- CSCI 2350B. Social and Economic Networks.
- Examines the social and economic aspects of today's connected world from a multitude of perspectives; namely, network science, sociology, economics, and computer science. The fundamental questions to be addressed are: What is a network? What does a real-world network look like? What are its effects on various social and behavioral phenomena, such as smoking, obesity, or even videos going viral? This course will then study the network structure of the Internet, how companies like Google search it, and how they make money doing so. Further economic implications of networks, including networked economies and markets, will also be addressed. Background required: basic probability theory (e.g., high school level) and basic matrix algebra (e.g, matrix multiplication).
- CSCI 3250. Computational Geometry.
- Computational geometry studies algorithms for collections of geometric objects such as points, lines, polygons. For example: given a set of locations, find the closest pair of locations; find a triangulation of a set of surface samples that maximizes the minimum angle of a triangle--this type of meshing is often used in solid modeling, where small angles cause numerical instability; find whether two polygons intersect. Geometric algorithms arise in areas such as computer graphics, robotics, or image processing. The class will cover the basic geometric problems and techniques: polygon triangulations, convex hulls, Delaunay triangulations and Voronoi diagrams, visibility, geometric searching and motion planning. Class work consists of a set of programming assignments in C/C++.
- CSCI 3325. Distributed Systems.
- Studies the key design principles and implementation challenges of distributed systems, which are collections of independent, networked machines functioning as single systems. ??Topics include networking and communication protocols, naming, synchronization, consistency and replication, fault tolerance, and security. Students will gain exposure to real-world distributed systems through programming-intensive projects as well as critiques of research papers covering a variety of real-world systems, ranging from the Internet to file systems.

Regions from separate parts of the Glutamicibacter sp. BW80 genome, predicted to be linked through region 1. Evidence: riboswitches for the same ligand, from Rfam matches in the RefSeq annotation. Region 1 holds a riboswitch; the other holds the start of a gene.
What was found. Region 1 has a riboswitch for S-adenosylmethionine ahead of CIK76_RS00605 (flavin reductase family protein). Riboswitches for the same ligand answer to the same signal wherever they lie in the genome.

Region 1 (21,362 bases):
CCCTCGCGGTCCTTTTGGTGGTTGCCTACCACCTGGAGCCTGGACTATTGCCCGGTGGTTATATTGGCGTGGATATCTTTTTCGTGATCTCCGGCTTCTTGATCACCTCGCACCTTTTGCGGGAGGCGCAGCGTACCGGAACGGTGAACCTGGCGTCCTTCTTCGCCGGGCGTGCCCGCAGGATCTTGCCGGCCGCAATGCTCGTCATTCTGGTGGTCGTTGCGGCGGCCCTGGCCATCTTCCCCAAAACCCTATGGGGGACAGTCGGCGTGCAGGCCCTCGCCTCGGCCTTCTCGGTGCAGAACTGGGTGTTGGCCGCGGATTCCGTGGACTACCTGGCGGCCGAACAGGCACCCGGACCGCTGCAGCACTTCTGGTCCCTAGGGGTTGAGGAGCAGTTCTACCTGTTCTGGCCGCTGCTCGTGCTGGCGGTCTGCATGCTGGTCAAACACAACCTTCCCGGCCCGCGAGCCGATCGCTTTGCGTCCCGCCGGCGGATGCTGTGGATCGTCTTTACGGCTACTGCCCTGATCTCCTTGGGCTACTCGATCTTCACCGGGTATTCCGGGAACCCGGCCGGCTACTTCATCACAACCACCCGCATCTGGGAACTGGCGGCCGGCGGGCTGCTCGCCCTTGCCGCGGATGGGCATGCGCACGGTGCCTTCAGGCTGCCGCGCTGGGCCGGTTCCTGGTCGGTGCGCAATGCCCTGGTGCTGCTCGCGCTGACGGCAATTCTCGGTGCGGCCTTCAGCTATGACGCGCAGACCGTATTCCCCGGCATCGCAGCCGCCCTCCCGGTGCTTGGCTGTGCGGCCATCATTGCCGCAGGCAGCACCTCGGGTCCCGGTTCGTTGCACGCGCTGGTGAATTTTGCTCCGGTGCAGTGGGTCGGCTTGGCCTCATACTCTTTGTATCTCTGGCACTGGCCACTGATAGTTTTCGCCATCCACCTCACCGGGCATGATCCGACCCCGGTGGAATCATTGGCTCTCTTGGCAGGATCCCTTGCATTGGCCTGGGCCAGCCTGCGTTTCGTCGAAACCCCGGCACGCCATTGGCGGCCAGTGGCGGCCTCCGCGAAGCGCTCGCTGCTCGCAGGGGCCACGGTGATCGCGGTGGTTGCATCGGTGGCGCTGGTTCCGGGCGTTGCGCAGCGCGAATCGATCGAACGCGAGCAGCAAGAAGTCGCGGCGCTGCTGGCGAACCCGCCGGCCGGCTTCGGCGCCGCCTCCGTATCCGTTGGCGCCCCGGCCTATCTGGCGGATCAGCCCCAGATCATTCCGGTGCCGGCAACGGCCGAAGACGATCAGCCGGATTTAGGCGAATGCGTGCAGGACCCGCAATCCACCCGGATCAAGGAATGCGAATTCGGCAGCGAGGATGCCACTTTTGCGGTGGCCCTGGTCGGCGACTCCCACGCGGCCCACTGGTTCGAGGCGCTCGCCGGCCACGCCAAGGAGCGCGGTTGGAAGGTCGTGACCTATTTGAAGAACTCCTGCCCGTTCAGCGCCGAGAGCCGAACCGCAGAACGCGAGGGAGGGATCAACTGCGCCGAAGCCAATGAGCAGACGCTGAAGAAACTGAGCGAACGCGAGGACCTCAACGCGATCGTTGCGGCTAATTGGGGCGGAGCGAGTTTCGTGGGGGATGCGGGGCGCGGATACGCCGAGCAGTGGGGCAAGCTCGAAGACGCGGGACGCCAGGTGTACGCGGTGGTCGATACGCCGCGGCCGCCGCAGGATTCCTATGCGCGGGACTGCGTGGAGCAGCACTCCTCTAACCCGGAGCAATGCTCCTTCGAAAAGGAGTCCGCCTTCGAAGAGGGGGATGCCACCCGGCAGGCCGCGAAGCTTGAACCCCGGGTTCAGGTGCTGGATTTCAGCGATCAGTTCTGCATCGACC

- CSCI 3445. Nature-Inspired Computation.
- The size and complexity of real-world optimization problems can make it difficult to find optimal solutions in an acceptable amount of time. Researchers have turned to nature for inspiration in developing techniques that can find high-quality solutions in a reasonable amount of time; the resulting algorithms have been applied successfully to a wide range of optimization problems. Covers the most widely used algorithms, exploring their natural inspiration, their structure and effectiveness, and applications. Topics will be drawn from: genetic algorithms, particle swarm optimization, ant colony optimization, honeybee algorithms, immune system algorithms, and bacteria optimization algorithms. Requirements include labs, programming assignments, and a larger final project.